2. Berlingieri, Francesco & Zierahn, Ulrich, 2014. "Field of study, qualification mismatch, and wages: Does sorting matter?," ZEW Discussion Papers 14-076, ZEW - Zentrum für Europäische Wirtschaftsforschung / Center for European Economic Research.
    3. David L. Sjoquist & John V. Winters, 2015. "State Merit Aid Programs and College Major: A Focus on STEM," Journal of Labor Economics, University of Chicago Press, vol. 33(4), pages 973-1006.
    4. Michael A. Gottfried & Robert Bozick, 2016. "Supporting the STEM Pipeline: Linking Applied STEM Course-Taking in High School to Declaring a STEM Major in College," Education Finance and Policy, MIT Press, vol. 11(2), pages 177-202, Spring.
    5. Abdulmumini Baba Alfa & Abdulmumini Baba Alfa & Mohd Zaini Abd Karim, 2016. "Student Enthusiasm as a Key Determinant of their Performance," International Review of Management and Marketing, Econjournals, vol. 6(2), pages 237-245.
    6. Zhaoyi Cao & Tim Maloney, 2017. "Decomposing Ethnic Differences in University Acedemic Achievement in New Zealand," Working Papers 2017-02 Classification-I2, Auckland University of Technology, Department of Economics.
    7. repec:gam:jscscx:v:6:y:2017:i:2:p:47-:d:98161 is not listed on IDEAS
    8. David Sjoquist & John Winters, 2015. "The effect of Georgia’s HOPE scholarship on college major: a focus on STEM," IZA Journal of Labor Economics, Springer;Forschungsinstitut zur Zukunft der Arbeit GmbH (IZA), vol. 4(1), pages 1-29, December.
    9. Shulamit Kahn & Donna Ginther, 2017. "Women and STEM," NBER Working Papers 23525, National Bureau of Economic Research, Inc.
    10. Hill, Andrew J., 2017. "State affirmative action bans and STEM degree completions," Economics of Education Review, Elsevier, vol. 57(C), pages 31-40.
    11. Wiswall, Matthew & Stiefel, Leanna & Schwartz, Amy Ellen & Boccardo, Jessica, 2014. "Does attending a STEM high school improve student performance? Evidence from New York City," Economics of Education Review, Elsevier, vol. 40(C), pages 93-105.
    12. Bottia, Martha Cecilia & Stearns, Elizabeth & Mickelson, Roslyn Arlin & Moller, Stephanie & Valentino, Lauren, 2015. "Growing the roots of STEM majors: Female math and science high school faculty and the participation of students in STEM," Economics of Education Review, Elsevier, vol. 45(C), pages 14-27.
    13. Ehrenberg, Ronald G., 2010. "Analyzing the factors that influence persistence rates in STEM field, majors: Introduction to the symposium," Economics of Education Review, Elsevier, vol. 29(6), pages 888-891, December.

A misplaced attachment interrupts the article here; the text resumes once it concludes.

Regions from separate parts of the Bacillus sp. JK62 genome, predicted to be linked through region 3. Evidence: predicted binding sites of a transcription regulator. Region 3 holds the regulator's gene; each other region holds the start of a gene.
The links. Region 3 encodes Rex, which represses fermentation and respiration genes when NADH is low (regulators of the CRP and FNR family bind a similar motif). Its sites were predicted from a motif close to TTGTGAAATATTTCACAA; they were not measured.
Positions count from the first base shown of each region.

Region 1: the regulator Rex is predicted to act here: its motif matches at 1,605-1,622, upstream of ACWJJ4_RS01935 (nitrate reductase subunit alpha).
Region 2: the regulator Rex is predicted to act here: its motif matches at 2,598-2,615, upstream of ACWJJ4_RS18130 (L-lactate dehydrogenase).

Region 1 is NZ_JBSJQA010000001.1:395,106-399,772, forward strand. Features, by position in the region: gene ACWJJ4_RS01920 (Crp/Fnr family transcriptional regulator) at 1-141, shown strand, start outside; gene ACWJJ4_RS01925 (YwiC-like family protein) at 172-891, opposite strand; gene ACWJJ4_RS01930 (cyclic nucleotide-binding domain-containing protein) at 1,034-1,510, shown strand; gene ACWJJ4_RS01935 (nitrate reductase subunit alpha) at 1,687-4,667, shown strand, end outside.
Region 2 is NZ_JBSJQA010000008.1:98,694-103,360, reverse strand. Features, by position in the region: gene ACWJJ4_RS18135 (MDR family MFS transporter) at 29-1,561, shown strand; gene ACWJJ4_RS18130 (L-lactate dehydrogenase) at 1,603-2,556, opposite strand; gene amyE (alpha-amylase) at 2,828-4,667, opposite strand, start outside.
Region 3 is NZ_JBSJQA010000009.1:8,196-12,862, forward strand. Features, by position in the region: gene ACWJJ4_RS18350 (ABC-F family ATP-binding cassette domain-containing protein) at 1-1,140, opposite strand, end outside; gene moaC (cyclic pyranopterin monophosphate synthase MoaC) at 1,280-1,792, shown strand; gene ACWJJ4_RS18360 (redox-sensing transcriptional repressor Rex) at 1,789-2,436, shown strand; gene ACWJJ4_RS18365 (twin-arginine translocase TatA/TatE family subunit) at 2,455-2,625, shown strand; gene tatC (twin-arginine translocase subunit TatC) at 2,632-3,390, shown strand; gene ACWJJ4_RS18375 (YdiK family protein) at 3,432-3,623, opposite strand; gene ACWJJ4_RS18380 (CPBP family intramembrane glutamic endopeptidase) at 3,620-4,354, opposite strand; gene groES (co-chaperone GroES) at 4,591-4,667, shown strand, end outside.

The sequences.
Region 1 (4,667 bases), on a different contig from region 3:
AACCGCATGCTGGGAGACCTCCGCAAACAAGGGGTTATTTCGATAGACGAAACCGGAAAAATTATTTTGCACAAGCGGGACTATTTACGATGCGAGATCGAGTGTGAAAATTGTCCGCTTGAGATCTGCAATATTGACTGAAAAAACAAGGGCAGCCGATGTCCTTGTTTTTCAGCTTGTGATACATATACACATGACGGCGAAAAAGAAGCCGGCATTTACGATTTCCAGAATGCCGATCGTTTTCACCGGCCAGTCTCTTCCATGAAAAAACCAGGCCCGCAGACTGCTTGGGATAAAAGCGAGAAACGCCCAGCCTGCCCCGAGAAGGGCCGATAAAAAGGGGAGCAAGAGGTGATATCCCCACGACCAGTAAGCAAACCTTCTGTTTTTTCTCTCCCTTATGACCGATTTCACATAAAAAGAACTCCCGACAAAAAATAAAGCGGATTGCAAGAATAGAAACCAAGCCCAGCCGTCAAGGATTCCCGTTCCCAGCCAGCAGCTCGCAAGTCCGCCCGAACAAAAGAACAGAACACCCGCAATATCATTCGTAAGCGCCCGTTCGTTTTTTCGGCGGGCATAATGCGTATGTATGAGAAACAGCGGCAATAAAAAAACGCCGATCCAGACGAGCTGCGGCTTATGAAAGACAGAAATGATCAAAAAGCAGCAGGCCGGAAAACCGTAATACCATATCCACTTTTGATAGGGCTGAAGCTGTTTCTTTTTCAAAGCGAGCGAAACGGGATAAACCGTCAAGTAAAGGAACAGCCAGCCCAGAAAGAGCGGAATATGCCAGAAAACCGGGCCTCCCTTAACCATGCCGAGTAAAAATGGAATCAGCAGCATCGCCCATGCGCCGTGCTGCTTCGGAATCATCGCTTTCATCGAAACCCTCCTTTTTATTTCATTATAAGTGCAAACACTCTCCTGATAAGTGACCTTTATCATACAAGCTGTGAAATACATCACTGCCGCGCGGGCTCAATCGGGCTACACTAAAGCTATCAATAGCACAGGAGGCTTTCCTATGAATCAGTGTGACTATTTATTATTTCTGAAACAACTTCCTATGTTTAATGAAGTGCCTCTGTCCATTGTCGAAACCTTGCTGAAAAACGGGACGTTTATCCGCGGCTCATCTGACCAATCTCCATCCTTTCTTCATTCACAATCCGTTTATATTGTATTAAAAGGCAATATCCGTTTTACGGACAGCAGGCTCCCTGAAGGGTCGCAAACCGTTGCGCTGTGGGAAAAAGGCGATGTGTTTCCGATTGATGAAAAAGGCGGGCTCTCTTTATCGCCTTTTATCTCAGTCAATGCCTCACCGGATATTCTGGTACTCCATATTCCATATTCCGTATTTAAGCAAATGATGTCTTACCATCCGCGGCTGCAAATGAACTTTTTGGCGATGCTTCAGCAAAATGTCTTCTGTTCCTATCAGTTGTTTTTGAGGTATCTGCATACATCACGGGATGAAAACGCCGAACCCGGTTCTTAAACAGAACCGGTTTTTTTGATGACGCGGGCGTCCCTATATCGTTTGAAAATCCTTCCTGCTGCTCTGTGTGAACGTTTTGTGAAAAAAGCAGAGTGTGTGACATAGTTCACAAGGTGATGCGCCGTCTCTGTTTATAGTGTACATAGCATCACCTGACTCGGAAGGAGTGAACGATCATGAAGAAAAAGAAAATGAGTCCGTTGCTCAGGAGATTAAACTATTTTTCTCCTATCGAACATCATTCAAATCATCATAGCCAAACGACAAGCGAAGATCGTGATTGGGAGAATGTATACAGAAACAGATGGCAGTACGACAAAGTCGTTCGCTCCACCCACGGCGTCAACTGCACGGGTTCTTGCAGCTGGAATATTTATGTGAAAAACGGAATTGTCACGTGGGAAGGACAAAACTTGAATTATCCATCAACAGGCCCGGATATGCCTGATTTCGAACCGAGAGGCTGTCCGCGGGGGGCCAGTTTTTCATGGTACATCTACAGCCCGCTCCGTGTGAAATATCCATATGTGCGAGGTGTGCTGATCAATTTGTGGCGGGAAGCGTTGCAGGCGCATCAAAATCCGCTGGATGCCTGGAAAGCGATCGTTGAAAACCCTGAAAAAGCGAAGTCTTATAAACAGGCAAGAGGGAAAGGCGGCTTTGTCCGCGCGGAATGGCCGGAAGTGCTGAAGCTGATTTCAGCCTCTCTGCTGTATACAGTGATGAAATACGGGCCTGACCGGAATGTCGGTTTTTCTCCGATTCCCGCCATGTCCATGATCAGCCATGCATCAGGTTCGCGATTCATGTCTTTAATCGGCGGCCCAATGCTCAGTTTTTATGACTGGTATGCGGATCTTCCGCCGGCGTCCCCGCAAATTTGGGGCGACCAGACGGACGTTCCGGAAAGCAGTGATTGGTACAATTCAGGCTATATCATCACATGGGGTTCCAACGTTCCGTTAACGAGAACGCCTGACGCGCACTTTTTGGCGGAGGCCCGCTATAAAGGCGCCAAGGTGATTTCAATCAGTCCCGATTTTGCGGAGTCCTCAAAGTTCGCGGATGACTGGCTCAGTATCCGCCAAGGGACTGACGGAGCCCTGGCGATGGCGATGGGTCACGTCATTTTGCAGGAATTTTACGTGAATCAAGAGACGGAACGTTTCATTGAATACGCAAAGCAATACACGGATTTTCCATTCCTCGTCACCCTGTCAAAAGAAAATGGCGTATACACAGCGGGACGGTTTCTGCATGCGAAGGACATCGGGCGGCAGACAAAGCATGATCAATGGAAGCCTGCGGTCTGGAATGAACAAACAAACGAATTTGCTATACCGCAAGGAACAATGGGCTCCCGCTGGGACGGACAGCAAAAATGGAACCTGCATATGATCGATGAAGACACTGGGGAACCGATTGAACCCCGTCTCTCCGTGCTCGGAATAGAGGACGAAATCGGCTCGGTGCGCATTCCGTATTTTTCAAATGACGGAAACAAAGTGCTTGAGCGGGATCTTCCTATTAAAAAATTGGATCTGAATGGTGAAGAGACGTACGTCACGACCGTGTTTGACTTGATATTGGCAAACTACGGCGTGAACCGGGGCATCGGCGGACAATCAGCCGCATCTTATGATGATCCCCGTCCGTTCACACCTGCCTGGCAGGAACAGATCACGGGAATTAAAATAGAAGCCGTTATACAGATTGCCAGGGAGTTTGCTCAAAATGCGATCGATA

More about this item

    Keywords

    Major choice STEM;

    Statistics

    Access and download statistics

    Corrections

    All material on this site has been provided by the respective publishers and authors. You can help correct errors and omissions. When requesting a correction, please mention this item's handle: RePEc:eee:ecoedu:v:29:y:2010:i:6:p:892-900. See general information about how to correct material in RePEc.

    For technical questions regarding this item, or to correct its authors, title, abstract, bibliographic or download information, contact: (Dana Niculescu). General contact details of provider: http://www.elsevier.com/locate/econedurev .

    If you have authored this item and are not yet registered with RePEc, we encourage you to do it here. This allows to link your profile to this item. It also allows you to accept potential citations to this item that we are uncertain about.

    If CitEc recognized a reference but did not link an item in RePEc to it, you can help with this form .

    If you know of missing items citing this one, you can help us creating those links by adding the relevant references in the same way as above, for each refering item. If you are a registered author of this item, you may also want to check the "citations" tab in your RePEc Author Service profile, as there may be some citations waiting for confirmation.

    Please note that corrections may take a couple of weeks to filter through the various RePEc services.

    IDEAS is a RePEc service hosted by the Research Division of the Federal Reserve Bank of St. Louis . RePEc uses bibliographic data supplied by the respective publishers.